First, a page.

But which you will have is a matter of election. The providence of God does indeed ofttimes thwart the best calculations of men; but we may generally act upon the broad principle that results answer to their causes; that fruits correspond to the seeds from whence they spring.

Looking forward, then, with concern and responsibility to those who are to succeed us; anxious for their security, their growth and greatness, I put the question to you to day in behalf of posterity:

Will you have here, on the one hand, a governmental system which merely contemplates temporal interests, and whose master aim is the control, regulation and subjection of men?

Will you have here a system which shall settle itself in mere will, and which will eschew the control of legality and the force of law?

Will you have a system which will exaggerate the importance of rulers, and disregard the interests of the people, and use them for the advantage of the authorities ?

Will you have a system which shall legislate for selfish class interests; which will perpetually sacrifice the many to the few, and turn the masses into subjects instead of citizens?

Will you have a system which shall create privileged classes, and carry on its operations by force and despotism?

Will you have a system which will crush down the lowly and the poor, and preserve its suffrages for the powerful and the great?

Is it such a government, partial, one sided, exclusive, and tyrannous, which you wish to upbuild in this country, and hand down to posterity?

Let me now present to your consideration the alternative system which it is in the power of this generation to choose, root in the soil, and to hand over to future times.

I ask, therefore, will you inaugurate in this country a free, ennobling, enlightening governmental system; a system capable of elevating the degraded, and of civilizing the heathen; a system which will enlarge the souls of men, give them manhood and superiority, and, without going beyond the proper sphere of government, serve as an auxiliary agent to evangelize the continent, and to raise the souls of men to heaven.

And in order that I may make my own meaning somewhat distinct upon this point, I will venture to set forth, just here, what I mean by a free system; more especially in contrast with what I regard as a dominating and repressive one.

I call that a free system which is one of law and not of caprice; which is based upon downright and thorough justice; which eschews partial monopolies, and seeks the promotion of the common weal.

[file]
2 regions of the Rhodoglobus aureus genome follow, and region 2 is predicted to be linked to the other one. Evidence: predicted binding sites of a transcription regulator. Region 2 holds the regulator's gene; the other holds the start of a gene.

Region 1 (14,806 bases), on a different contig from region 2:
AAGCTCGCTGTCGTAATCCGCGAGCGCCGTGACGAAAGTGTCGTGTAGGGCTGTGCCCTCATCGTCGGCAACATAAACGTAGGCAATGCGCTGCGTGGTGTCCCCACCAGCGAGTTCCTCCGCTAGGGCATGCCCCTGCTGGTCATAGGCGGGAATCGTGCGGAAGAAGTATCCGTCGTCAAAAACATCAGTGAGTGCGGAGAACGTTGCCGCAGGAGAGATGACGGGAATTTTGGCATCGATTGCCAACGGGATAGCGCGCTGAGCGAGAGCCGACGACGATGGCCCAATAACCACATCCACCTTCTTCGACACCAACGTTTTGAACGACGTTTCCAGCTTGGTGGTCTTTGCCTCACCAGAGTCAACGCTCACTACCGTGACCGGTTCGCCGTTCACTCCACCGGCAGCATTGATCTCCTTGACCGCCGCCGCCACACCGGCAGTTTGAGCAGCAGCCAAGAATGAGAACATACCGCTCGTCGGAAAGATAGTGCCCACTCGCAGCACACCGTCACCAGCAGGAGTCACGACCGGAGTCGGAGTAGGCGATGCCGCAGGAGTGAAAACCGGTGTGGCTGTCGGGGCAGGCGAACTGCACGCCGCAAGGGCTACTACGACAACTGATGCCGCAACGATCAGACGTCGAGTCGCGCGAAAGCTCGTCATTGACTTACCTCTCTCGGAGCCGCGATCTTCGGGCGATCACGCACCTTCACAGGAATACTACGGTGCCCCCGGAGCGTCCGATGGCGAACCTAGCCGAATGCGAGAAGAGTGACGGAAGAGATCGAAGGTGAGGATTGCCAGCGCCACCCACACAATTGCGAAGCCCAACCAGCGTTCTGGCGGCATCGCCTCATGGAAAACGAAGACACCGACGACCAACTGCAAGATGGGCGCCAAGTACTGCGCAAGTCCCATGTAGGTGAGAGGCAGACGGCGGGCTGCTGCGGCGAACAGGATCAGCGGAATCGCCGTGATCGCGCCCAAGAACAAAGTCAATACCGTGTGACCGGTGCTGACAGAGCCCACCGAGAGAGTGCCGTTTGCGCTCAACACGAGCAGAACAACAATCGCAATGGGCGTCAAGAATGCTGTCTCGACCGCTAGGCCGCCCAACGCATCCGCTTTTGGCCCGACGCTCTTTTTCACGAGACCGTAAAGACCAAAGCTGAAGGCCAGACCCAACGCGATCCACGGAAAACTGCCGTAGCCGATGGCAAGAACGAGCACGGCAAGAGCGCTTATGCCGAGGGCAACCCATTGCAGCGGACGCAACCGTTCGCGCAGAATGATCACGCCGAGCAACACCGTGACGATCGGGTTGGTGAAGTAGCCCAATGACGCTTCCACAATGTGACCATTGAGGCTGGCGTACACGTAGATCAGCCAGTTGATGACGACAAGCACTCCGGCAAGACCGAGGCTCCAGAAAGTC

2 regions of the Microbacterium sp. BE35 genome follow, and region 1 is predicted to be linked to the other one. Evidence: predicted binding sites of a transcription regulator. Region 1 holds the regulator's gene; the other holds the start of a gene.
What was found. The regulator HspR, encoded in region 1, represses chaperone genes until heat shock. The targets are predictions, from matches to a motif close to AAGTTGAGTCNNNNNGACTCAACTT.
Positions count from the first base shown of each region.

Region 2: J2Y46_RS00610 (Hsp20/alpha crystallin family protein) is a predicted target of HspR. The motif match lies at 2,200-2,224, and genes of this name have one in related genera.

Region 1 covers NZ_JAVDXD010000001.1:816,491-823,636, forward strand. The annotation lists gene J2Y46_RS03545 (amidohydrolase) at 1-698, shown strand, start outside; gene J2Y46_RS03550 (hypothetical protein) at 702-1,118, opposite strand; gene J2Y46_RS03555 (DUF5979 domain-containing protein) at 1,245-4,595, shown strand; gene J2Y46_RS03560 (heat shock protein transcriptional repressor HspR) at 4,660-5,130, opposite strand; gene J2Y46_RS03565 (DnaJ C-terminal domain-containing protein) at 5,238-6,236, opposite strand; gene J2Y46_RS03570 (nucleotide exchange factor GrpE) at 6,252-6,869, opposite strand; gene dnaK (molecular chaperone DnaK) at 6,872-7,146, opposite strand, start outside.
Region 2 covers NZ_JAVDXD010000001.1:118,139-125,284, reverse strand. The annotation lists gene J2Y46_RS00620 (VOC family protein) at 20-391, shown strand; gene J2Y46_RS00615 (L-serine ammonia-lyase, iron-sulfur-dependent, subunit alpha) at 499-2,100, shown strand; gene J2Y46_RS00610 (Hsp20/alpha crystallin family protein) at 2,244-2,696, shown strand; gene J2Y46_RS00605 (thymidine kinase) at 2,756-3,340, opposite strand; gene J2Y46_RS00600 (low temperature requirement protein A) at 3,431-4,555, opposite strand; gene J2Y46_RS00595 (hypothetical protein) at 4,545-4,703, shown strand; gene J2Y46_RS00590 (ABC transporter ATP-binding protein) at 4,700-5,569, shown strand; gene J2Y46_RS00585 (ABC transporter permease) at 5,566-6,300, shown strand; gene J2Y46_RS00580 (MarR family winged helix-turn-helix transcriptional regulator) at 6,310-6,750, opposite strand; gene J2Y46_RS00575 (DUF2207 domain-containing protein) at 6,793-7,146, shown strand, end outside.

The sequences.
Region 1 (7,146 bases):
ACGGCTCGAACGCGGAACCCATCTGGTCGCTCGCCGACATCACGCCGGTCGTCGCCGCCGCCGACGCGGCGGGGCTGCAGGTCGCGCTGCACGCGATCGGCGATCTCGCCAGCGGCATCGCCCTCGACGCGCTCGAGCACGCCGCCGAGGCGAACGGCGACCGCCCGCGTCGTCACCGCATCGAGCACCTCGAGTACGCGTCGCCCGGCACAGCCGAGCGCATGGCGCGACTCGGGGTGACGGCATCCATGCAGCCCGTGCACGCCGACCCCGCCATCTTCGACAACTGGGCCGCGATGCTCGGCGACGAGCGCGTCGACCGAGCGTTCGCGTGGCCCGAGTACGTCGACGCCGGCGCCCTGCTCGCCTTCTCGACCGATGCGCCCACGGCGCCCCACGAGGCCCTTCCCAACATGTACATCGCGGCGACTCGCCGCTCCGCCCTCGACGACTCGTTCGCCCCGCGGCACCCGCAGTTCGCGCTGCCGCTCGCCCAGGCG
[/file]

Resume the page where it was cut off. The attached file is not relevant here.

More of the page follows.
I call that a free system which guarantees legal equality to all; which respects humanity in its humblest forms; which opens to obscurest persons an open pathway to preferment; which permits neither the rich nor the powerful to stretch themselves beyond law.

I call that a free system which proclaims the duties of citizens as well as their rights; which confers its franchises as trusts as well as prerogatives; which distinguishes calm Republicanism from wild and lawless Democracy.

I call that a free system which guarantees universal personal freedom; which allows no shackles to fetter the mind; which concedes free play to thought and

opinion; which gives the fullest liberty to investiga¬tions, to speech, and to the press.

I call that a free system which would fain stimulate industry; which seeks to ply the arms of honest labor; which strives to move the springs of action in a com¬munity; which starts men in the race for improvement, for enterprise, for wealth.

I call that a free system which recognizes the second¬ary as well as the primary ends of government; which not only subserves men’s temporal interest, but also seeks their moral elevation, and aims to strengthen their souls.

I call that a free system which makes men brave and honorable, self forgetful and patriotic; which trains them to public service and self sacrifice; and which teaches them, when necessary, to die for their country.

I call that a free system which inspires respect for authority; which reverences law in the person of rulers; which recognizes the authority of God in governors and magistrates.

I call that a free system which respects the intellect of a nation; which aims at the diffusion of knowledge; which provides for the culture and training of its pop¬ulation; and strives to make education the common boon of the whole people.

In fine, I call that a free system which acknowledges government an ordinance of God; which holds all human law as subject to the higher law of heaven; which regards a nation as a grand instrument for human blessedness and the divine honor.